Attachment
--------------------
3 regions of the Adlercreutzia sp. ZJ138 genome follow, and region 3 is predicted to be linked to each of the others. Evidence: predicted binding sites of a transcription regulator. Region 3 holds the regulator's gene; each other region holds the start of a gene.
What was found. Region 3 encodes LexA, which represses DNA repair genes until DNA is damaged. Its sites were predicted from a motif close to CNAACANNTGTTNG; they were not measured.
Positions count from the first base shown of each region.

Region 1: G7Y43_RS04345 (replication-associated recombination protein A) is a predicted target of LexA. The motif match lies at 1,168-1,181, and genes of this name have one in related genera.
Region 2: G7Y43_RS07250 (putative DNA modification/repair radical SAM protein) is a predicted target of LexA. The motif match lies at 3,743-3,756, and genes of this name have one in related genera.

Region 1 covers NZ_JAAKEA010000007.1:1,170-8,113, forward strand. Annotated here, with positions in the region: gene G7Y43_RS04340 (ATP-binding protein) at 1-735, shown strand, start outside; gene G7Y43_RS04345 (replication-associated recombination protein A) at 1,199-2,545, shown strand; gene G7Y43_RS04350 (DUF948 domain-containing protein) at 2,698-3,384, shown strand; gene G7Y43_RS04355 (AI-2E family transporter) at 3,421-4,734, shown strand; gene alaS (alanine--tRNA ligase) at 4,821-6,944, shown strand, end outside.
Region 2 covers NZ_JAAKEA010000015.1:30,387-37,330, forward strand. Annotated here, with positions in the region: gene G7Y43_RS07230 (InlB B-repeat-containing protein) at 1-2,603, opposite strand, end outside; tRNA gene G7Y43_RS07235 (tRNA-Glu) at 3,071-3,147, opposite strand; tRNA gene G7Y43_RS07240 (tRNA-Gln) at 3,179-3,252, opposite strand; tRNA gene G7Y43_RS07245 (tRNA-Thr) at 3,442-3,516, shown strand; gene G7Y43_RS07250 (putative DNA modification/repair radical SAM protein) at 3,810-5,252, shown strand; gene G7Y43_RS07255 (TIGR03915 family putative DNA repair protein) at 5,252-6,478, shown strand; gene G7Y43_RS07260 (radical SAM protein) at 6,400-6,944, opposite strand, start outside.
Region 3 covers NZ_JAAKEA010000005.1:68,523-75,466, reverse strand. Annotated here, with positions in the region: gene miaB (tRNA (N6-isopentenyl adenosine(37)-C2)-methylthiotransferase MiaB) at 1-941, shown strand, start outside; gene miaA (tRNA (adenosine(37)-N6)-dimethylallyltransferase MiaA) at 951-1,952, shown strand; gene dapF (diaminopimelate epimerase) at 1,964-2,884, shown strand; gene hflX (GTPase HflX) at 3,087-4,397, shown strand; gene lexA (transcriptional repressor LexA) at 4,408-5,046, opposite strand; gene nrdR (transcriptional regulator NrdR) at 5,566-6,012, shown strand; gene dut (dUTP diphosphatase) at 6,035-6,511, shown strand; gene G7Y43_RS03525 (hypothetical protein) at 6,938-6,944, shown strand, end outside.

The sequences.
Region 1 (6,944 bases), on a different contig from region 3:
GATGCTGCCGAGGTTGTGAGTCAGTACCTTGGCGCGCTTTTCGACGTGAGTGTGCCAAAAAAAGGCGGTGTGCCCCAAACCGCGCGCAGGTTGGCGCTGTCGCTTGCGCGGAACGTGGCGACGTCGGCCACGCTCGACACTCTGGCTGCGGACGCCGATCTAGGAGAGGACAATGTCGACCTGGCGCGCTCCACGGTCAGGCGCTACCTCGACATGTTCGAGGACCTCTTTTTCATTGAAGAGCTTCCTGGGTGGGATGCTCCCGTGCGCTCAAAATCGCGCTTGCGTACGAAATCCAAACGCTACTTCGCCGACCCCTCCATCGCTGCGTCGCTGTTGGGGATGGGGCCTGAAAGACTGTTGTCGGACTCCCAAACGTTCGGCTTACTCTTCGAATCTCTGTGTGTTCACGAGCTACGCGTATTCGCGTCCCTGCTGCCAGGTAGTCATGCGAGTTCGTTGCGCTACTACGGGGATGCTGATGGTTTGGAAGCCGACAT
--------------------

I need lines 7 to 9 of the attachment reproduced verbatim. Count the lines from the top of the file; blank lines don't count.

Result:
Region 2 covers NZ_JAAKEA010000015.1:30,387-37,330, forward strand. Annotated here, with positions in the region: gene G7Y43_RS07230 (InlB B-repeat-containing protein) at 1-2,603, opposite strand, end outside; tRNA gene G7Y43_RS07235 (tRNA-Glu) at 3,071-3,147, opposite strand; tRNA gene G7Y43_RS07240 (tRNA-Gln) at 3,179-3,252, opposite strand; tRNA gene G7Y43_RS07245 (tRNA-Thr) at 3,442-3,516, shown strand; gene G7Y43_RS07250 (putative DNA modification/repair radical SAM protein) at 3,810-5,252, shown strand; gene G7Y43_RS07255 (TIGR03915 family putative DNA repair protein) at 5,252-6,478, shown strand; gene G7Y43_RS07260 (radical SAM protein) at 6,400-6,944, opposite strand, start outside.
Region 3 covers NZ_JAAKEA010000005.1:68,523-75,466, reverse strand. Annotated here, with positions in the region: gene miaB (tRNA (N6-isopentenyl adenosine(37)-C2)-methylthiotransferase MiaB) at 1-941, shown strand, start outside; gene miaA (tRNA (adenosine(37)-N6)-dimethylallyltransferase MiaA) at 951-1,952, shown strand; gene dapF (diaminopimelate epimerase) at 1,964-2,884, shown strand; gene hflX (GTPase HflX) at 3,087-4,397, shown strand; gene lexA (transcriptional repressor LexA) at 4,408-5,046, opposite strand; gene nrdR (transcriptional regulator NrdR) at 5,566-6,012, shown strand; gene dut (dUTP diphosphatase) at 6,035-6,511, shown strand; gene G7Y43_RS03525 (hypothetical protein) at 6,938-6,944, shown strand, end outside.

The sequences.